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What is Cub Scouting?
In 1930, the Boy Scouts of America created a new opportunity called Cub Scouting for boys younger than Boy Scout age. A year-round, home-centered program used by chartered organizations, Cub Scouting emphasizes involvement between boys and their parents, adult leaders, and friends.
Cub Scouting has the following purposes:

Influence a boy's character development and spiritual growth.
Develop habits and attitudes of good citizenship.
Encourage good sportsmanship and pride in growing strong in mind and body.
Improve understanding within the family.
Strengthen a boy's ability to get along with others.
Foster a sense of personal achievement by developing new interests and skills.
Provide fun and exciting new things to do.
Show a boy how to be helpful and do his best.
Prepare him to be a Boy Scout.
We achieve the purposes using these methods:

Home and neighborhood centered
Parent Involvement
Advancement Plan
The den
Activity Program
Cub Scouting, like its Boy Scouting and Exploring counterparts, follows a long-range plan to reach youth nationwide. As of March 31, 1996, Cub Scout membership is 1,613,389 in 50,381 Packs.

Any boy who subscribes to the Cub Promise and Law of the Pack, and is in the second through fifth grades (or age 8, 9, or 10), may join a Cub Scout pack and be assigned to a den, usually made up of boys in a neighborhood who form a natural play group. Den meetings are held each week, usually at one of the boys' homes under the supervision of a volunteer den leader-generally the mother or father of one of the boys. A den may also have an assistant den leader; a den chief-an older Boy Scout, Varsity Scout, or Explorer who helps the leader with activities; and a denner-a Cub Scout elected by his peers who assists the den leader and den chief.

Once a month, all of the dens and family members gather for a pack meeting under the direction of a Cubmaster and pack committee. The committee can include parents of boys in the pack and members of the chartered organization.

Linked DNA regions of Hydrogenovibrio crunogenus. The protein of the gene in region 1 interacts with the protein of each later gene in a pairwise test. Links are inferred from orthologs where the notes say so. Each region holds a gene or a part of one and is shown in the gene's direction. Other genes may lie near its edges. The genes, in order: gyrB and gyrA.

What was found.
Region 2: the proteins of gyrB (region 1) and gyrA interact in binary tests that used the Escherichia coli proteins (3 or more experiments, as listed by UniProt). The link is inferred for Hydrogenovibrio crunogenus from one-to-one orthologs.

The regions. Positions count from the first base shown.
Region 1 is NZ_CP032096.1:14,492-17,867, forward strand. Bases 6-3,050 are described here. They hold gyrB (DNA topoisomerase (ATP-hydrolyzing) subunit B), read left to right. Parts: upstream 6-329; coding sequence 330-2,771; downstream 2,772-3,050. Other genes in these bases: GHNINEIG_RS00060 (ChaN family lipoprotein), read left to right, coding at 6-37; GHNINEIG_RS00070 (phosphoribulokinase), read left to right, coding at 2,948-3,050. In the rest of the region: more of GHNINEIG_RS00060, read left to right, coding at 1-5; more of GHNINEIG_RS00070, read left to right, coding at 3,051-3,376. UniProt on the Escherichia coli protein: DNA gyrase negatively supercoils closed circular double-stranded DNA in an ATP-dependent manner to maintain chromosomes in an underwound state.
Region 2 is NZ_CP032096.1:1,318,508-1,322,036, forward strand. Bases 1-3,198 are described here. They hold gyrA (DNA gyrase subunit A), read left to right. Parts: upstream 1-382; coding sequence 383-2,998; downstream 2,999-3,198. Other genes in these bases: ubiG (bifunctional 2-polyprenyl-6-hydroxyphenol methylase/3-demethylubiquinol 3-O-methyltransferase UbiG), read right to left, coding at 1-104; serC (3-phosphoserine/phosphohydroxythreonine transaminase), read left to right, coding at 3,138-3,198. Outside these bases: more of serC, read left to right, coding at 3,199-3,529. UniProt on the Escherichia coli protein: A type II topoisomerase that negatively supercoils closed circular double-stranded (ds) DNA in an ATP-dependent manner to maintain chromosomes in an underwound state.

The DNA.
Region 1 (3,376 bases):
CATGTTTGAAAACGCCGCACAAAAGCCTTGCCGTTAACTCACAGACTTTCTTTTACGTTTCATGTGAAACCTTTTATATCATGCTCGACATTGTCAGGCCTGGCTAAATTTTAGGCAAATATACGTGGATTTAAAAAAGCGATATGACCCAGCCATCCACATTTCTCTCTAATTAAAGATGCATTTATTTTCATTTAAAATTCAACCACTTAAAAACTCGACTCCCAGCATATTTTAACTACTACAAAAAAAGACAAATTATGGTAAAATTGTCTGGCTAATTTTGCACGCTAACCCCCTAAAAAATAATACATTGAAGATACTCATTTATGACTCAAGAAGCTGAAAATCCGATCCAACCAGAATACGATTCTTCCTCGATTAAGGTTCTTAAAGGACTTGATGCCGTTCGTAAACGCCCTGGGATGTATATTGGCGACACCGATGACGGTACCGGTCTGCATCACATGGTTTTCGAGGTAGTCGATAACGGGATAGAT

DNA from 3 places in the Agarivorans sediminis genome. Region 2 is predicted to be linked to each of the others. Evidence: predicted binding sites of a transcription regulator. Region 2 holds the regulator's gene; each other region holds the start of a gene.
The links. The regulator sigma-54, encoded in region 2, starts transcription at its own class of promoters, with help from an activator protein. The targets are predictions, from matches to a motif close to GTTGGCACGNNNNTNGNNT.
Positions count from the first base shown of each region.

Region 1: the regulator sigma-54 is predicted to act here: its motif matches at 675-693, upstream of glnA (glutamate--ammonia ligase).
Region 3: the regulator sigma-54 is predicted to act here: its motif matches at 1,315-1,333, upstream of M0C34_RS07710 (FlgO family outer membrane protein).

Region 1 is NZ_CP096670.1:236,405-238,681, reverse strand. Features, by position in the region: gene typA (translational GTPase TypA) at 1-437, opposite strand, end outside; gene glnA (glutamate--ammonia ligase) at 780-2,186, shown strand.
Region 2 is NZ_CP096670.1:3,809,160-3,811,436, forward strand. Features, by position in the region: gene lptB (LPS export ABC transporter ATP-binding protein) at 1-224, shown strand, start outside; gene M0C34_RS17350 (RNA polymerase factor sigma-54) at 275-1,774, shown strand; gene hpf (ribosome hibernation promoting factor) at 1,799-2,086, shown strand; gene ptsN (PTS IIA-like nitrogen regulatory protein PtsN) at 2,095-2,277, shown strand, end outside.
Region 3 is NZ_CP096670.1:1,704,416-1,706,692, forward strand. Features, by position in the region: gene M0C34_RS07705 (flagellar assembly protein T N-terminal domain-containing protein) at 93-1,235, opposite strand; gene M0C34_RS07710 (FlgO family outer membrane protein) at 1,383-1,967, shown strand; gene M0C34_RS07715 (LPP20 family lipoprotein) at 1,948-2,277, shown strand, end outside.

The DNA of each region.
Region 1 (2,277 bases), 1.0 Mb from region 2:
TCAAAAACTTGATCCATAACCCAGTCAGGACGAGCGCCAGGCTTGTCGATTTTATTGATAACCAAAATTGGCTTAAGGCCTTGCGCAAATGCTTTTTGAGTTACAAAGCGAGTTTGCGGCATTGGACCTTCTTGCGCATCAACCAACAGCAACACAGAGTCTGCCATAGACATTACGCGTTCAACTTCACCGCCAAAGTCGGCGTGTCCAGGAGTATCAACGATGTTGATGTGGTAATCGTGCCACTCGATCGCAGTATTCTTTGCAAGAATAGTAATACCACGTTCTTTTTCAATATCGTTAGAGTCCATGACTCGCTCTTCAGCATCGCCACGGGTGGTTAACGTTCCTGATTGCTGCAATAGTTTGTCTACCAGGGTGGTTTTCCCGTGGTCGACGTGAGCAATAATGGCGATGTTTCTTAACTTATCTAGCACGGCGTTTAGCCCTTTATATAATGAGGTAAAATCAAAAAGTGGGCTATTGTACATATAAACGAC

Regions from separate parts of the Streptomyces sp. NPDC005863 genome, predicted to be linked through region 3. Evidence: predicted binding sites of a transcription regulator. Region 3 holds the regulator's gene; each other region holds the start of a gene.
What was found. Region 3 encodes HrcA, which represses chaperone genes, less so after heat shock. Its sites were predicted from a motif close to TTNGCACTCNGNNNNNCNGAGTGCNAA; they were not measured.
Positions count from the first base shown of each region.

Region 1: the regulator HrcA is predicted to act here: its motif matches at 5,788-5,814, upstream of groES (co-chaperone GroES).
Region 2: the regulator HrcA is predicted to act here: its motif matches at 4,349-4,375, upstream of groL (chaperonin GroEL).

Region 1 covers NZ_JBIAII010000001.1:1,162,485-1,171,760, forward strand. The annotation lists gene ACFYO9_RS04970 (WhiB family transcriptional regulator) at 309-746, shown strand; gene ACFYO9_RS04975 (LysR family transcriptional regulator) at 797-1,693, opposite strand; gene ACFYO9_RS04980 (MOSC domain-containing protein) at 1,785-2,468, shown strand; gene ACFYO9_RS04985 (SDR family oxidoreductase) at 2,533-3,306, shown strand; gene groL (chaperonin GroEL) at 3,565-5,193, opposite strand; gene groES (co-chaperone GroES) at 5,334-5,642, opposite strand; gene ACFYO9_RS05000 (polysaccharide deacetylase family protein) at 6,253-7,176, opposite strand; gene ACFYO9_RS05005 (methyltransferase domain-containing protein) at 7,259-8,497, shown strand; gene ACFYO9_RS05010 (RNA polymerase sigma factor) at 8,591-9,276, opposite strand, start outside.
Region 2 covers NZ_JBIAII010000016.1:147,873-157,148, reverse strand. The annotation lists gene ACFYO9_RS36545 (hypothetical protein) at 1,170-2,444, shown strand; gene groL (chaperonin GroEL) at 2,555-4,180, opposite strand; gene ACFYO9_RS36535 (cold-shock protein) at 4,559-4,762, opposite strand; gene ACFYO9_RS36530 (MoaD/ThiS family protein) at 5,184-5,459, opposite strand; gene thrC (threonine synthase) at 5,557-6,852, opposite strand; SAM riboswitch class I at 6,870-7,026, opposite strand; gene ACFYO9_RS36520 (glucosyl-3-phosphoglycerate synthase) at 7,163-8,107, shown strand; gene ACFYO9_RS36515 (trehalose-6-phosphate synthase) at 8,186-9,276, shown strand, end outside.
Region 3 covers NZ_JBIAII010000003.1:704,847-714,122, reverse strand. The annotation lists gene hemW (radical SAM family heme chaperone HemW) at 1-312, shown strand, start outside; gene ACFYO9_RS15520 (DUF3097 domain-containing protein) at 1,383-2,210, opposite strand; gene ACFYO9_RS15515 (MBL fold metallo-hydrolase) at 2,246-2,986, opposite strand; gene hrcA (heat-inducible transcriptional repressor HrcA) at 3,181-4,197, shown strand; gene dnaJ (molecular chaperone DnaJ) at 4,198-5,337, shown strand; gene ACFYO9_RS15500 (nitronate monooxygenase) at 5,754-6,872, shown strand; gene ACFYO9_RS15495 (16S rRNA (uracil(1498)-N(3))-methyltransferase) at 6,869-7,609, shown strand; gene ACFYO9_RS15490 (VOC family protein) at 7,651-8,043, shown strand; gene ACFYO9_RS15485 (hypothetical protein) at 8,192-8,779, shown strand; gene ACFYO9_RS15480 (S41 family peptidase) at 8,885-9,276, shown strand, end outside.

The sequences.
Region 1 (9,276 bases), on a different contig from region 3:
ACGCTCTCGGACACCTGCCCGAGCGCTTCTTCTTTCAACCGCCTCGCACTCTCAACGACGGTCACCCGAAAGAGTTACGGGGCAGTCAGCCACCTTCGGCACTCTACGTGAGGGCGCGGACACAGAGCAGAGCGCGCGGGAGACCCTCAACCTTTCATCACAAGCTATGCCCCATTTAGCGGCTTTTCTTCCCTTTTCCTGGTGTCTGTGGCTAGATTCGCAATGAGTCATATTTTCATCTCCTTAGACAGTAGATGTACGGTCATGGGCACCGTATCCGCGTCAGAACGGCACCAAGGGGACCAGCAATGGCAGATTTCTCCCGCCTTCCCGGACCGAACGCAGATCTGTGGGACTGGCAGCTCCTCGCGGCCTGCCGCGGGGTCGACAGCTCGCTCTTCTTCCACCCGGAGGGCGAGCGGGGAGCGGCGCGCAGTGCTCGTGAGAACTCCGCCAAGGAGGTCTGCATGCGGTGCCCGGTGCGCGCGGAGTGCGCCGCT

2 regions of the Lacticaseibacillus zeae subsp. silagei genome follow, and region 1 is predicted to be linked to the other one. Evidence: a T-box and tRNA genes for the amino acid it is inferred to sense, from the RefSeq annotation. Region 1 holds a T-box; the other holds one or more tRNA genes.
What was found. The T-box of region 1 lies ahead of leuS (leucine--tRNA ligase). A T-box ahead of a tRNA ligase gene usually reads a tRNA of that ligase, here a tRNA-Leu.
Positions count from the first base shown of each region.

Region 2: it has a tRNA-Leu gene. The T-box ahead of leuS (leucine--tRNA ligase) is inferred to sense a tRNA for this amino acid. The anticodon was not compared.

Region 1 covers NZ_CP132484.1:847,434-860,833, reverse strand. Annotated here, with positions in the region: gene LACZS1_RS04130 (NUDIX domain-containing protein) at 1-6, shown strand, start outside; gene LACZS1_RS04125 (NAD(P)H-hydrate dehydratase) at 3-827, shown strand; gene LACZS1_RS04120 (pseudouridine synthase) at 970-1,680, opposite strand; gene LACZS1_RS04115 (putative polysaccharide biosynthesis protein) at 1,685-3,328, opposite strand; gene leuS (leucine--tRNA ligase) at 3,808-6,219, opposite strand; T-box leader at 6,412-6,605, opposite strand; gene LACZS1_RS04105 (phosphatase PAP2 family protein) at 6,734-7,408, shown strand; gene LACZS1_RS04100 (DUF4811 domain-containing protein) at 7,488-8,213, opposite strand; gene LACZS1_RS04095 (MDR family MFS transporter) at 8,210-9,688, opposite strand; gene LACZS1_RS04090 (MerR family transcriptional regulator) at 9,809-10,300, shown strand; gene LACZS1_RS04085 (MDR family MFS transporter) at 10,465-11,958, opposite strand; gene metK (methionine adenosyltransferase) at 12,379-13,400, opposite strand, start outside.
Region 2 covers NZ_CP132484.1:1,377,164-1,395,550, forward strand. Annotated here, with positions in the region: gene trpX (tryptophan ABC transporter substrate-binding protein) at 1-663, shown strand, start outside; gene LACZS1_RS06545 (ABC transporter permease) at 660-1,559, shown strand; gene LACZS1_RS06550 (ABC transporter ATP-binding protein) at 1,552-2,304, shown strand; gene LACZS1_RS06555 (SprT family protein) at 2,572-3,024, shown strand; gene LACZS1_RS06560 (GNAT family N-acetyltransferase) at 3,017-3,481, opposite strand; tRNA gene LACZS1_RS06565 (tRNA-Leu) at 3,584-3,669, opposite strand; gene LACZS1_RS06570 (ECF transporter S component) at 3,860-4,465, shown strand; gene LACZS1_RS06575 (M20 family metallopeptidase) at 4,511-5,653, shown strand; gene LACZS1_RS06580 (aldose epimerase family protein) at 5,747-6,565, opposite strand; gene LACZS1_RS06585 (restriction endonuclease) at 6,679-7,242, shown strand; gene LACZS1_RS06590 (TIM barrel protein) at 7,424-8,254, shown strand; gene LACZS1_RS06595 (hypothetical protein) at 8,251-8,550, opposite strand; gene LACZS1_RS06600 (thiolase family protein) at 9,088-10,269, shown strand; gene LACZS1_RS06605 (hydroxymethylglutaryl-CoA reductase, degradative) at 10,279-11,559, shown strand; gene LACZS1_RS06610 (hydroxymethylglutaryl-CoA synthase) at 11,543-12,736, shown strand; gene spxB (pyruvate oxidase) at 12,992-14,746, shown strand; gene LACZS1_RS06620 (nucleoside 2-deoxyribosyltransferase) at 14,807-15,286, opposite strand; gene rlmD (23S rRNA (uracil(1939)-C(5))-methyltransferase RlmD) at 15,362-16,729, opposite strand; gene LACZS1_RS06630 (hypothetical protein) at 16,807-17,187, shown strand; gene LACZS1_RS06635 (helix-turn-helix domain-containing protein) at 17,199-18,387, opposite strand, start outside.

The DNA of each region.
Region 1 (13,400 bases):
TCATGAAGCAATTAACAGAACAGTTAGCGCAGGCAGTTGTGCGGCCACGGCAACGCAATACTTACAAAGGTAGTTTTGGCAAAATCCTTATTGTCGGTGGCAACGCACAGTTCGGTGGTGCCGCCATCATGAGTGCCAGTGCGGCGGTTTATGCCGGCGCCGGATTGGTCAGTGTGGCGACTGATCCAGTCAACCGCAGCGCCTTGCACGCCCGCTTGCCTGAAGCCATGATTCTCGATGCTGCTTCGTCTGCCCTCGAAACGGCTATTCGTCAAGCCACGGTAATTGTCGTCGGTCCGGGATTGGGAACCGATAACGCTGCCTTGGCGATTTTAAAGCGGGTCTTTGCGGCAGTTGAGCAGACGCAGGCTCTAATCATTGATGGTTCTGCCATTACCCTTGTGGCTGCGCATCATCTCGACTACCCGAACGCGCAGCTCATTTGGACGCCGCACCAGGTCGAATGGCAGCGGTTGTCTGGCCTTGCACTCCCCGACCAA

Like other phases of the Scouting program, Cub Scouting is made available to groups having similar interests and goals, which include professional organizations, government bodies, and religious, educational, civic, fraternal, business, labor, and citizens' groups. These are called our chartered organizations. Each organization appoints one of its members as a chartered organization representative. The organization, through the committee, is responsible for leadership, the meeting place, and related materials for pack activities.

Groups responsible for supporting Cub Scouting are the boys and their parents, the pack, the chartered organizations, and the community. The boy is encouraged to pay his own way by contributing dues each week. Packs also obtain income by working on approved money-earning projects.

The community, including parents, supports Cub Scouting through the United Way, sustaining membership enrollment, bequests, and special contributions to the local BSA council. This provides leadership training, outdoor programs, council service centers, and other facilities, as well as professional service for units.